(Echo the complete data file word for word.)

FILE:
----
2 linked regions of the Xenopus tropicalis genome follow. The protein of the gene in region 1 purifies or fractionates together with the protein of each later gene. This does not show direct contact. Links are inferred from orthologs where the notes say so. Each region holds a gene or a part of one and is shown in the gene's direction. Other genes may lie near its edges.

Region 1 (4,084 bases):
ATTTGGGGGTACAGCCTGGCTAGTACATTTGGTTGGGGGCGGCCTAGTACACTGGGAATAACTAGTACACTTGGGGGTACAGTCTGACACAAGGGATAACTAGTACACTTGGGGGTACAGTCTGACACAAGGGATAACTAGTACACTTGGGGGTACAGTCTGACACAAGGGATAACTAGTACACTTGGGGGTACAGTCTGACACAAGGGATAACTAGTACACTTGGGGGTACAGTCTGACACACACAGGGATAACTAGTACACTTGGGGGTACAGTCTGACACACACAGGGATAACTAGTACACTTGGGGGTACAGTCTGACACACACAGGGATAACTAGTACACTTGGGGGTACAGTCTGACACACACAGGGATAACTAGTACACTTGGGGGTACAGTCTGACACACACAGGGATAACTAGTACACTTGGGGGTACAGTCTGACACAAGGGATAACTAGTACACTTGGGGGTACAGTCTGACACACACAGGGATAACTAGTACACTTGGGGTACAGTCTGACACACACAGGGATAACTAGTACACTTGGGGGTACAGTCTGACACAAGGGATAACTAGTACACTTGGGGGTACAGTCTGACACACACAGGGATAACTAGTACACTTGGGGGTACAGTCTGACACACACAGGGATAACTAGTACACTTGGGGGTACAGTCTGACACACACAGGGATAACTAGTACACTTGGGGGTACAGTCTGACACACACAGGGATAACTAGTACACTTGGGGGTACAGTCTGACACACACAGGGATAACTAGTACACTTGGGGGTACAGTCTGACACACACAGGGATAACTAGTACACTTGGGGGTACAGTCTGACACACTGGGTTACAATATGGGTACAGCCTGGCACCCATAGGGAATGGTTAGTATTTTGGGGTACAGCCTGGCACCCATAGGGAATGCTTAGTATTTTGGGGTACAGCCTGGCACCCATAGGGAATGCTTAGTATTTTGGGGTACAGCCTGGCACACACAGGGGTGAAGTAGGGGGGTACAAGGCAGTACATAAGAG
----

2 linked regions of the Xenopus tropicalis genome follow. The protein of the gene in region 1 purifies or fractionates together with the protein of each later gene. This does not show direct contact. Links are inferred from orthologs where the notes say so. Each region holds a gene or a part of one and is shown in the gene's direction. Other genes may lie near its edges.

Region 1 (4,084 bases):
ATTTGGGGGTACAGCCTGGCTAGTACATTTGGTTGGGGGCGGCCTAGTACACTGGGAATAACTAGTACACTTGGGGGTACAGTCTGACACAAGGGATAACTAGTACACTTGGGGGTACAGTCTGACACAAGGGATAACTAGTACACTTGGGGGTACAGTCTGACACAAGGGATAACTAGTACACTTGGGGGTACAGTCTGACACAAGGGATAACTAGTACACTTGGGGGTACAGTCTGACACACACAGGGATAACTAGTACACTTGGGGGTACAGTCTGACACACACAGGGATAACTAGTACACTTGGGGGTACAGTCTGACACACACAGGGATAACTAGTACACTTGGGGGTACAGTCTGACACACACAGGGATAACTAGTACACTTGGGGGTACAGTCTGACACACACAGGGATAACTAGTACACTTGGGGGTACAGTCTGACACAAGGGATAACTAGTACACTTGGGGGTACAGTCTGACACACACAGGGATAACTAGTACACTTGGGGTACAGTCTGACACACACAGGGATAACTAGTACACTTGGGGGTACAGTCTGACACAAGGGATAACTAGTACACTTGGGGGTACAGTCTGACACACACAGGGATAACTAGTACACTTGGGGGTACAGTCTGACACACACAGGGATAACTAGTACACTTGGGGGTACAGTCTGACACACACAGGGATAACTAGTACACTTGGGGGTACAGTCTGACACACACAGGGATAACTAGTACACTTGGGGGTACAGTCTGACACACACAGGGATAACTAGTACACTTGGGGGTACAGTCTGACACACACAGGGATAACTAGTACACTTGGGGGTACAGTCTGACACACTGGGTTACAATATGGGTACAGCCTGGCACCCATAGGGAATGGTTAGTATTTTGGGGTACAGCCTGGCACCCATAGGGAATGCTTAGTATTTTGGGGTACAGCCTGGCACCCATAGGGAATGCTTAGTATTTTGGGGTACAGCCTGGCACACACAGGGGTGAAGTAGGGGGGTACAAGGCAGTACATAAGAG